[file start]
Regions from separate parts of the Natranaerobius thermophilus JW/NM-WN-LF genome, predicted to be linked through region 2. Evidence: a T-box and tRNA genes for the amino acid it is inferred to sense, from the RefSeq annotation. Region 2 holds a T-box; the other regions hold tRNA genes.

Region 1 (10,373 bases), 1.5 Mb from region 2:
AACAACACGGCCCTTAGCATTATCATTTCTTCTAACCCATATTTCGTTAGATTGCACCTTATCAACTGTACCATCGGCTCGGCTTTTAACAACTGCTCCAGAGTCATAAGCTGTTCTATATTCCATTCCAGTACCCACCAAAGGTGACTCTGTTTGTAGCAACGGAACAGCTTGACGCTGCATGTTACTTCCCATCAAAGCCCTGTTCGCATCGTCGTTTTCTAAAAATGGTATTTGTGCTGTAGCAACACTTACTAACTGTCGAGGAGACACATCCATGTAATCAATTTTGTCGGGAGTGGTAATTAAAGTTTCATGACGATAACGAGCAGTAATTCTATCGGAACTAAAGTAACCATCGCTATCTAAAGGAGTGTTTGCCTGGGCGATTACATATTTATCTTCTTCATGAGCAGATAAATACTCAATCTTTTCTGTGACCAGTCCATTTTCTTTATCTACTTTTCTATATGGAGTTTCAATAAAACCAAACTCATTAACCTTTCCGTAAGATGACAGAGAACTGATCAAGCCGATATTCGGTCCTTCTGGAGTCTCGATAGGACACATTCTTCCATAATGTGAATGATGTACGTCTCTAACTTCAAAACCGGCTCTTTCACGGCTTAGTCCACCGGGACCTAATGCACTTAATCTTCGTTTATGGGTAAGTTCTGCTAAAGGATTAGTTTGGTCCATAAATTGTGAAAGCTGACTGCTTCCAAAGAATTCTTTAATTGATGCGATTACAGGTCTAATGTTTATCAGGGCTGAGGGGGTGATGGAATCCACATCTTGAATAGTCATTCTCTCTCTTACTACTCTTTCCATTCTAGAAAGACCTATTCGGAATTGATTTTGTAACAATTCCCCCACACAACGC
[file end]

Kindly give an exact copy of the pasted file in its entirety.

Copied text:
Regions from separate parts of the Natranaerobius thermophilus JW/NM-WN-LF genome, predicted to be linked through region 2. Evidence: a T-box and tRNA genes for the amino acid it is inferred to sense, from the RefSeq annotation. Region 2 holds a T-box; the other regions hold tRNA genes.

Region 1 (10,373 bases), 1.5 Mb from region 2:
AACAACACGGCCCTTAGCATTATCATTTCTTCTAACCCATATTTCGTTAGATTGCACCTTATCAACTGTACCATCGGCTCGGCTTTTAACAACTGCTCCAGAGTCATAAGCTGTTCTATATTCCATTCCAGTACCCACCAAAGGTGACTCTGTTTGTAGCAACGGAACAGCTTGACGCTGCATGTTACTTCCCATCAAAGCCCTGTTCGCATCGTCGTTTTCTAAAAATGGTATTTGTGCTGTAGCAACACTTACTAACTGTCGAGGAGACACATCCATGTAATCAATTTTGTCGGGAGTGGTAATTAAAGTTTCATGACGATAACGAGCAGTAATTCTATCGGAACTAAAGTAACCATCGCTATCTAAAGGAGTGTTTGCCTGGGCGATTACATATTTATCTTCTTCATGAGCAGATAAATACTCAATCTTTTCTGTGACCAGTCCATTTTCTTTATCTACTTTTCTATATGGAGTTTCAATAAAACCAAACTCATTAACCTTTCCGTAAGATGACAGAGAACTGATCAAGCCGATATTCGGTCCTTCTGGAGTCTCGATAGGACACATTCTTCCATAATGTGAATGATGTACGTCTCTAACTTCAAAACCGGCTCTTTCACGGCTTAGTCCACCGGGACCTAATGCACTTAATCTTCGTTTATGGGTAAGTTCTGCTAAAGGATTAGTTTGGTCCATAAATTGTGAAAGCTGACTGCTTCCAAAGAATTCTTTAATTGATGCGATTACAGGTCTAATGTTTATCAGGGCTGAGGGGGTGATGGAATCCACATCTTGAATAGTCATTCTCTCTCTTACTACTCTTTCCATTCTAGAAAGACCTATTCGGAATTGATTTTGTAACAATTCCCCCACACAACGC